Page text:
In other words, if the property owner receives any monetary consideration under the JDA, the payer will have to deduct tax at source @ 10%. There is no TDS on paying consideration by way of share in the new property.

This section overrides the provisions contained in section 194-IA of the Act, which provides for deduction of TDS @ 1 % on transfer of immovable property where consideration exceeds Rs 50 Lakhs.

Text of section 194-IC

[1][PAYMENT UNDER SPECIFIED AGREEMENT

194-IC. Notwithstanding anything contained in section 194-IA, any person responsible for paying to a resident any sum by way of consideration, not being consideration in kind, under the agreement referred to in sub-section (5A) of section 45, shall at the time of credit of such sum to the account of the payee or at the time of payment thereof in cash or by issue of a cheque or draft or by any other mode, whichever is earlier, deduct an amount equal to ten per cent of such sum as income-tax thereon.]

KEY NOTE:

  1. Section 194IC inserted by Finance Act, 2017, with effect from 01.04.2017.

WHO IS RESPONSIBLE FOR TAX DEDUCTION

Any person responsible for paying to a resident any sum by way of consideration (not being consideration in kind) under a joint development agreement, is responsible for tax deduction under section 194-IC. (i.e. Tax at source by the developer on the Landlord/s)

TIME OF TAX DEDUCTION

Tax is deductible at the time of credit of such sum to the account payee or at the time of payment thereof in cash or by issue of a cheque/draft or any other mode, whichever is earlier.

RATE OF DEDUCTION

Tax is deductible at the rate of 10 per cent. If PAN of recipient is not available, tax is deductible at the rate of 20 percent.

THRESHOLD LIMIT – NIL

Provisions of Section 194-IC in Brief

(i) There is a TDS applicable on collaboration agreements @ 10% with effect from Assessment year 2018-19. (Section 194IA with 1% TDS is not applicable in this case).

(ii) Under this section 194IC, the builder has to deduct tax @ 10% on payment of any amount in cash to the land owner for buying his share of property under a collaboration agreement.

(iii) TDS is required only in respect of cash component : TDS will be deducted only on the amount paid in cash/cheque by the builder to the land owner and the value or stamp duty value of the land owner’s portion will not be added for the purpose of calculating TDS.

(iv) TDS will be deducted on the entire amount paid in cash/cheque and not on the amount any capital gains that may arise to the land owner.

(v) In case of NRs, section 195 would apply.

GST Applicability to Joint Development Agreement

As per Notification No. 4/2018 – Central Tax (Rate) dated 25.01.2018, the GST is applicable only on the Landowner and developer transaction.

So When a developer enters into a development agreement with a Landowner, GST would become payable by the Landowner when the developer transfers possession or the rights in the constructed complex, building or civil structure, to the Landowner by entering into a conveyance deed or allotment letter.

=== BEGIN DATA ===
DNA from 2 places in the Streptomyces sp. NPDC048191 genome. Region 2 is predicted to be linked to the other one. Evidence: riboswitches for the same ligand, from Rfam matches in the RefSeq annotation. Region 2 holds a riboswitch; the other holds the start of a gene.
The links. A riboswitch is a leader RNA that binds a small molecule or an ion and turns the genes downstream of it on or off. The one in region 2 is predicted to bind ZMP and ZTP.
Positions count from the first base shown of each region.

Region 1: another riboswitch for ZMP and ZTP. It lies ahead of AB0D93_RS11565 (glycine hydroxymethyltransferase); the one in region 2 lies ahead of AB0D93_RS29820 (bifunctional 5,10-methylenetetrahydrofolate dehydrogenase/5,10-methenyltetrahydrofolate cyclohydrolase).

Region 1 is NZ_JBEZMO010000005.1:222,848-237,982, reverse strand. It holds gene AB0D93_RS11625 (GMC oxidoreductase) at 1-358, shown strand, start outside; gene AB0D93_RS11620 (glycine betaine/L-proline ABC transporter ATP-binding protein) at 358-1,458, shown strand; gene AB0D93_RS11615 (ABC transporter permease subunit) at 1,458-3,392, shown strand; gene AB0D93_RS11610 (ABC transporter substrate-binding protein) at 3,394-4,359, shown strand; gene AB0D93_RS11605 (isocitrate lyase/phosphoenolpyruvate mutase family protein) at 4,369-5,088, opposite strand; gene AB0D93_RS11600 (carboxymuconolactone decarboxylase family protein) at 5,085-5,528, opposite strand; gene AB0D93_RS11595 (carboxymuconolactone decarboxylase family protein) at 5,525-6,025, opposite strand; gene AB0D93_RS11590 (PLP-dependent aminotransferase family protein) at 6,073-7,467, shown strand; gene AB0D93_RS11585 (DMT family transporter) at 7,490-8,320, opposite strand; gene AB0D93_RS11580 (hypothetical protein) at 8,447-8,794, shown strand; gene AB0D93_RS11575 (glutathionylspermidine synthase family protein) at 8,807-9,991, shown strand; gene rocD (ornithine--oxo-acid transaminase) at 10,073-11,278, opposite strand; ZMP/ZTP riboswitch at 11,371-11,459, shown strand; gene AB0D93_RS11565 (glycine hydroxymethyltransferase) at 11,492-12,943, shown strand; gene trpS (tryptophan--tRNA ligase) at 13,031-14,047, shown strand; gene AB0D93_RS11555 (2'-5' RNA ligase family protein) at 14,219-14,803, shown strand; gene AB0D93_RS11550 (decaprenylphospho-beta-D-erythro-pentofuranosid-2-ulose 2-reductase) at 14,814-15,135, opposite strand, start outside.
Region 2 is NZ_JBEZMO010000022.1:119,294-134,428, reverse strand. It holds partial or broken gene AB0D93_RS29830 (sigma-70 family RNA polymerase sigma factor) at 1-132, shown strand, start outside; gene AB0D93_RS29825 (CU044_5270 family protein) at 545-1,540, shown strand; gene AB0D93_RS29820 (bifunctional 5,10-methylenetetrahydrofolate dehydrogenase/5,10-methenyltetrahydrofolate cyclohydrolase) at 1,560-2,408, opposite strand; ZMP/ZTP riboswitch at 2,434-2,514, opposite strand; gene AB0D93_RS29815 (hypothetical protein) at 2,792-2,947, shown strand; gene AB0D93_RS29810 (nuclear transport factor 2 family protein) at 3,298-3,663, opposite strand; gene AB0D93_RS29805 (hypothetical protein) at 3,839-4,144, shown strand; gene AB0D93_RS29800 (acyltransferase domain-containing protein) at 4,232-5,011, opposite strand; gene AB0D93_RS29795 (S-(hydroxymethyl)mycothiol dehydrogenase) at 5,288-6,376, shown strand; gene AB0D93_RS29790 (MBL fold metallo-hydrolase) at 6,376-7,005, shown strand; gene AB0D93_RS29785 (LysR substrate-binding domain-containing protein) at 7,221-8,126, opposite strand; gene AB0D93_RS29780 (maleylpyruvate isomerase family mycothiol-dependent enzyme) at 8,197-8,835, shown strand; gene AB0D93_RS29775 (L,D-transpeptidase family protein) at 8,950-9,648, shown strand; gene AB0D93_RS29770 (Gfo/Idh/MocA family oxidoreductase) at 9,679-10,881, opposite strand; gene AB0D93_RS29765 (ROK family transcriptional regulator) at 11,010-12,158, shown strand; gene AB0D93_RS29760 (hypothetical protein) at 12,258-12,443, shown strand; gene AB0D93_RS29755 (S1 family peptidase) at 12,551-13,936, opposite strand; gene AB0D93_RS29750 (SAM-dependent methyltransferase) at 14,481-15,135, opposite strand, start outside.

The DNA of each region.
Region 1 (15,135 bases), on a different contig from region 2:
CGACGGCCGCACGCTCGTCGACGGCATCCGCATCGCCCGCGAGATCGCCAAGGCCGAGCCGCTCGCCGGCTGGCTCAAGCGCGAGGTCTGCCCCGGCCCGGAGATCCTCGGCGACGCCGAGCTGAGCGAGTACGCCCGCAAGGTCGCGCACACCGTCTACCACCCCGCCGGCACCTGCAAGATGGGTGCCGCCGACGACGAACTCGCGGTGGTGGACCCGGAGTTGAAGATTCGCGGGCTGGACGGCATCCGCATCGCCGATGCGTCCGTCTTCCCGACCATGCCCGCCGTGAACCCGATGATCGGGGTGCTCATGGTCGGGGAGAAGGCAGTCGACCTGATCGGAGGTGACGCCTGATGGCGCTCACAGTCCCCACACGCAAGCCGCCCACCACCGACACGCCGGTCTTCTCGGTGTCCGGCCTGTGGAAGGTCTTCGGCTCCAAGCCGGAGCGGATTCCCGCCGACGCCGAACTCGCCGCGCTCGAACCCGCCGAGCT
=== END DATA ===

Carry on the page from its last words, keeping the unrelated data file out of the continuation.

Hence, when the Landowner receives a constructed property from the Developer in exchange for providing land, the Landowner would become liable for payment of GST. The GST rate applicable on such a transaction would be 18%.

Joint Development agreement (JDA) – In the absence of registration agreement did not fall under Section 53A of the Transfer of Property Act – Not liable to capital gains tax

Dismissing the appeal of the revenue, the Court held that in absence of registration of joint development agreement, agreement did not fall under section 53A of Transfer of Property Act, 1882 and, consequently, section 2(47)(v) did not apply. Accordingly, not liable to capital gains tax. (Related Assessment year : 2007-08) – [PCIT v. Chuni Lal Bhagat (2019) 262 Taxman 210 :103 taxmnn.com 378 (P&H)]

KEY NOTE :

SLP of revenue is dismissed – PCIT v. Chuni Lal Bhagat (2019) 262 Taxman 209 (SC)

Depository – Security – Demat – Multiple accounts – FIFO method – Should be applied to account wise and not person wise

The assessee contended that FIFO method should be applied person wise and not account wise. Tribunal held that it would lead to an anomaly for identification of shares. After the introduction of Section 45(2A) and Depositories Act,1996, those participating in the depositories mechanism will have to accept FIFO as a way of maintaining securities. (Circular No. 768, dated 24th June, 1998 (1998) 232 ITR 5 (St)) (Related Assessment years : 2009-10, 2010-11) – [Radhika Roy v. DCIT (2019) 200 TTJ 665 : 73 ITR 239 (ITAT Delhi); Dr. Prannoy Roy v. DCIT (2019) 200 TTJ 665 : 73 ITR 239 (ITAT Delhi)]

Author Bio

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Member Since: 12 Apr 2020 | Total Posts: 27
Born on 27 June, 1958 in Narnaul, Haryana joined Income-tax Department in the year 1983 and retired as Income Tax Officer on 30.06.2018. Have so far author of 21 books on Income Tax and also writer of his own blog https://ramduttsharma.blogspot.com/. Previlliged to be recipient of first-ever Finance View Full Profile